Chronic hip pain affects thousands of people in the United States, and it is more common with advancing age. The hip joint is an important part of the human anatomy. This joint allows for everyday normal movements, such as standing upright, walking, and sitting. The hip joint also supports and balances the trunk.
The hip is a ball-and-socket joint, with the acetabulum (shallow curve of the pelvis) being the socket, and the round ball of the thighbone (femur) being the ball. These structures are coated with articular cartilage, which allows for a smooth gliding movement. Cartilage is flexible and resilient, similarly to connective tissue. A bag-like structure containing synovial fluid surrounds the joint, and this prevents friction between bone surfaces.
Osteoarthritis is a condition associated with advancing age. This condition occurs from wear-and-tear of the cartilage and joint. As a person ages, and from trauma, the joint loses normal cushioning ability, and this produces hip pain. OA affects the hip by loss of molecular structures that compose the bones and reductions or impairments of normal hip joint function.
Another condition caused by thinning bones is osteoporosis. This increases a person’s risk for hip fracture, which is associated with advancing age. Fractures will likely decrease functional status and quality of life. Bone loss affects the femoral head of the thighbone, which can lead to frequent dislocations.
Slipped Capital Femoral Epiphysis (SCFE)
The femoral head is still elongating in the teen population (at the growth plate). This growth plate is subject to injury and damage, which is known as a slipped capital femoral epiphysis. SCFE is associated with serious complications, such as avascular necrosis or juvenile arthritis. These conditions all cause hip pain.
Femoroacetabular Impingement (FAI)
Femoroacetabular impingement is a condition that causes excessive friction between bony joint surfaces. This results in serious pain and disability. FAI is often seen in younger people who engage in athletic activities or sports. The impingement can occur when excessive bone growth takes place around the femoral head, or due to increased bone growth within the socket of the joint.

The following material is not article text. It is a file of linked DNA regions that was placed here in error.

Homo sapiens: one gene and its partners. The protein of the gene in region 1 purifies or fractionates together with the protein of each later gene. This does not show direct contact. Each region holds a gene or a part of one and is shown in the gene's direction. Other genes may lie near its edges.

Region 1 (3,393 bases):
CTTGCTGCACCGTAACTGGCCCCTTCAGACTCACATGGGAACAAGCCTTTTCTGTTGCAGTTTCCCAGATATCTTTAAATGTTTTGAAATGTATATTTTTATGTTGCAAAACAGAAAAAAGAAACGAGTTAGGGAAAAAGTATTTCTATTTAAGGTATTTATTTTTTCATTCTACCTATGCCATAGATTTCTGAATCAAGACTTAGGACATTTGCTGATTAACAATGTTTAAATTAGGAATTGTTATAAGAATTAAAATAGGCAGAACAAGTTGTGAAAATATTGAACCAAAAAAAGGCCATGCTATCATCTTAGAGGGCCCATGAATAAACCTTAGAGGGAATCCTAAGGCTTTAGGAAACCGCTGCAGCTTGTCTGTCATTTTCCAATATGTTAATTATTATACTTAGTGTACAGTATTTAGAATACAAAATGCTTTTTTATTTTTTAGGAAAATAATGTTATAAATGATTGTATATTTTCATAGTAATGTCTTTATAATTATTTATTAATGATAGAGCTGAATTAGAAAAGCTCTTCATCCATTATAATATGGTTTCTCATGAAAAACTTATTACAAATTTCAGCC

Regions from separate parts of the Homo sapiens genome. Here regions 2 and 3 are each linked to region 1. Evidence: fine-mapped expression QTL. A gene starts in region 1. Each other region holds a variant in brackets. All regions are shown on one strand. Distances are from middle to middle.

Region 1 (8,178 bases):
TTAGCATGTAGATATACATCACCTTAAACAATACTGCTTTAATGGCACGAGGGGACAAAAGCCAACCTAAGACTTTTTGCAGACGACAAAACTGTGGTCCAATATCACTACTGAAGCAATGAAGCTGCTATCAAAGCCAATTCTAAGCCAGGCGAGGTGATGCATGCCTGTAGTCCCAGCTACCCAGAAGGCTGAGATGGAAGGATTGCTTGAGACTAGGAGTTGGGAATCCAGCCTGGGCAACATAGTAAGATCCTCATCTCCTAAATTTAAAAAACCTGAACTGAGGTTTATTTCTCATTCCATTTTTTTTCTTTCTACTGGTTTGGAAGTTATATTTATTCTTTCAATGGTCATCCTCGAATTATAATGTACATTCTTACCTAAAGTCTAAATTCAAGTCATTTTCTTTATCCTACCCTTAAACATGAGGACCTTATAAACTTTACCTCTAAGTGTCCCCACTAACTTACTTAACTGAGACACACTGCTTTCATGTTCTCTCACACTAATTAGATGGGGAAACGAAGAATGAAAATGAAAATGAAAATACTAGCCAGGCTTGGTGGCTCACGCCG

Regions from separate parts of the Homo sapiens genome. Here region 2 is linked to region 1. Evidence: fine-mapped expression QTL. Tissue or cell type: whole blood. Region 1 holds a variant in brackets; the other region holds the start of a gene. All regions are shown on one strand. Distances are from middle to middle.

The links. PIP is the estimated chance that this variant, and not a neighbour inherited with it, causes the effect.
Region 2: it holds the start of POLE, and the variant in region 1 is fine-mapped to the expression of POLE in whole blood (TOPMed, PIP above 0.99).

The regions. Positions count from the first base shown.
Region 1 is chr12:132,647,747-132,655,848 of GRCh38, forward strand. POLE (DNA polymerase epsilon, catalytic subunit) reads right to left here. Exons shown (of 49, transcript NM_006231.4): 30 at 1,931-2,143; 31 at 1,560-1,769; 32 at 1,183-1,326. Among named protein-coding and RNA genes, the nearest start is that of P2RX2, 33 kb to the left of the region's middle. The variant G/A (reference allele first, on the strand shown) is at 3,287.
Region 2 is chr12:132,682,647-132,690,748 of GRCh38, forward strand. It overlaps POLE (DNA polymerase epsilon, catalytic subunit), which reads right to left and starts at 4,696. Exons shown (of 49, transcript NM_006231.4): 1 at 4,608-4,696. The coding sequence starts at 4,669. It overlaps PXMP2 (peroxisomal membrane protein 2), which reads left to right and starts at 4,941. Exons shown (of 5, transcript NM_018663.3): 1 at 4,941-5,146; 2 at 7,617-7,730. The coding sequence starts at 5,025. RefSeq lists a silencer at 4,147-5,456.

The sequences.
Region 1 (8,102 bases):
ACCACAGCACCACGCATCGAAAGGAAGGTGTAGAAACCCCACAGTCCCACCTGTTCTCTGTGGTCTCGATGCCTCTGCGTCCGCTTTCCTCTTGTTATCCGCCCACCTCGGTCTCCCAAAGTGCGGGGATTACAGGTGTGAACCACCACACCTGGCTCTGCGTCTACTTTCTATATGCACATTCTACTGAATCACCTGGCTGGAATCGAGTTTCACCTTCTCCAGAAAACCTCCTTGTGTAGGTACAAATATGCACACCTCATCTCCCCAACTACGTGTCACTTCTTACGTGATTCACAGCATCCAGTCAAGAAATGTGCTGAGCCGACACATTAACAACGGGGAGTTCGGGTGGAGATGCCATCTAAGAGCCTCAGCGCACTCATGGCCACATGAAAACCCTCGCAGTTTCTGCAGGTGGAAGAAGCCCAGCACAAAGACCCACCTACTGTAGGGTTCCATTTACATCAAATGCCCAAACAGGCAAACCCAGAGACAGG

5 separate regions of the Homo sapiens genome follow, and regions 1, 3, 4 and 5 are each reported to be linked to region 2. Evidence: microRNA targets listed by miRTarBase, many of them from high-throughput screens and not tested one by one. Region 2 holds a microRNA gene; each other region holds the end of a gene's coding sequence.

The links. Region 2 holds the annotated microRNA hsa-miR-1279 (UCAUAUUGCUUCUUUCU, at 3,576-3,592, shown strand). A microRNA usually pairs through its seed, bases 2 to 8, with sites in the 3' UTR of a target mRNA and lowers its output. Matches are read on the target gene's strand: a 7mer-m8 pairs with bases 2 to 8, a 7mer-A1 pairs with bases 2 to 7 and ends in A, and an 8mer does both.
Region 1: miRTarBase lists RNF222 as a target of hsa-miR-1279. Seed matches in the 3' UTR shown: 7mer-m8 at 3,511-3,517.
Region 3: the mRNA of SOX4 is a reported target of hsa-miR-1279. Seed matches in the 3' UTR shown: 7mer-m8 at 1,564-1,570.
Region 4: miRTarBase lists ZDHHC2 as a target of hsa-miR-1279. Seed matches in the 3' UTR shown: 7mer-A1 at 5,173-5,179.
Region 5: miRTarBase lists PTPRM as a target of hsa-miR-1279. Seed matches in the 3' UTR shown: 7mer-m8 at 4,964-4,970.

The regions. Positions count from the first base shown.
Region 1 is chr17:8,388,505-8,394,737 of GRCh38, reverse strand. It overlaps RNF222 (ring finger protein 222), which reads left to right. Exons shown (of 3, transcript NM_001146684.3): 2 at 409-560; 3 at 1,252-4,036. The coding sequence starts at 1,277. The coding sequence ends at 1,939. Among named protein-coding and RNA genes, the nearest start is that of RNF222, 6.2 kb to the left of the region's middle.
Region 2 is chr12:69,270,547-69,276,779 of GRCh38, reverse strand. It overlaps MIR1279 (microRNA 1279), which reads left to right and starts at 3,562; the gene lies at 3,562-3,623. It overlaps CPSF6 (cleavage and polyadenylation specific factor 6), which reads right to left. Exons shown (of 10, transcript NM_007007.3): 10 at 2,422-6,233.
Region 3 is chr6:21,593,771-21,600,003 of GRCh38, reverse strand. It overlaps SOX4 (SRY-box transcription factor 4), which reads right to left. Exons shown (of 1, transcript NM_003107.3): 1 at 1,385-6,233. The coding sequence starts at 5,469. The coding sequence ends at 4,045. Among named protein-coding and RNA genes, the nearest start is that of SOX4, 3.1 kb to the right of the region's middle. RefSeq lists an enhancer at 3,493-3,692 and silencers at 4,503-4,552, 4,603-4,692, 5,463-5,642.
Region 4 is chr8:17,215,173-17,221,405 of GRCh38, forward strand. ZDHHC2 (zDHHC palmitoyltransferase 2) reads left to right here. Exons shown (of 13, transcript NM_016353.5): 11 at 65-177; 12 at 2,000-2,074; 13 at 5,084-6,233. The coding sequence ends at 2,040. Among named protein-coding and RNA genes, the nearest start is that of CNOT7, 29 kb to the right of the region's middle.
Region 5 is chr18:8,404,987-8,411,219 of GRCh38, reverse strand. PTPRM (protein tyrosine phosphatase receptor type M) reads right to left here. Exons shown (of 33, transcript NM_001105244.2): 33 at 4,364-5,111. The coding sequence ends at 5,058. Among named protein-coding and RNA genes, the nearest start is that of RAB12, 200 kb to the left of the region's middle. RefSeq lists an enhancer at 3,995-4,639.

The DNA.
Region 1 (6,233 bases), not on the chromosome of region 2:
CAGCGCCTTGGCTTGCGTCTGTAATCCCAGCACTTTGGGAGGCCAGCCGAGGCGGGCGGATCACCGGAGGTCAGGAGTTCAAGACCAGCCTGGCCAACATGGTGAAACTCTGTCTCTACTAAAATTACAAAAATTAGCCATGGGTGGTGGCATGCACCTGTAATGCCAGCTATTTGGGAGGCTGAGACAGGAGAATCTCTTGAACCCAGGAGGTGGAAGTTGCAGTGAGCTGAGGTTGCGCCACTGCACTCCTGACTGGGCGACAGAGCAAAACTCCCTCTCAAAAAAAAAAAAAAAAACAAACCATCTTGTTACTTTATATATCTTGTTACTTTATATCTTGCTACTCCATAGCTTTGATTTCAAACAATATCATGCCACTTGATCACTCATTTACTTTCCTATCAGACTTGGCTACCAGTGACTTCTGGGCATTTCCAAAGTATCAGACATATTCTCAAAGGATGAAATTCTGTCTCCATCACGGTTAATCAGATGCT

Ankylosing Spondylitis (AS)
Ankylosing spondylitis is a progressive form of arthritis that leads to chronic inflammation of the sacroiliac joints and lower spine. This condition causes stiffness, pain, and aching of the pelvis and hips. AS is caused by vertebrae (spine bones) fusing together due to ligament and disc calcification.
Tendinitis and Bursitis
Tendons surround the hip and connect muscles to the joint. If you participate in sports or strenuous activities, you are at risk for tendon inflammation. Tendinitis causes pain and tenderness along the outside of the joint. Bursitis is a condition affecting the small fluid-filled sacs that surround the hip joints. With inflammation, this region produces pain and stiffness.
This condition is a chronic and progressive autoimmune disease. With RA, the joints become inflamed, which produces stiffness, deformities, and serious pain. Patients with RA hip pain often have radiating discomfort to the thigh and groin region.
The front aspect of the hip can become painful in women from femoral and inguinal hernias in the grown. These hernias often result from a strain or tear of soft tissue of the lower abdomen and groin region. Sports hernia often occurs during aggressive sporting activities. Many people with hip pain do not even realize they have a hernia.
A pinched nerve occurs when too much pressure is applied by surrounding tissues, such as muscles, bones, tendons, and cartilage. This pressure interrupts a nerve’s normal function, which causes numbness, weakness, and pain. Pinched nerves are common causes of hip pain.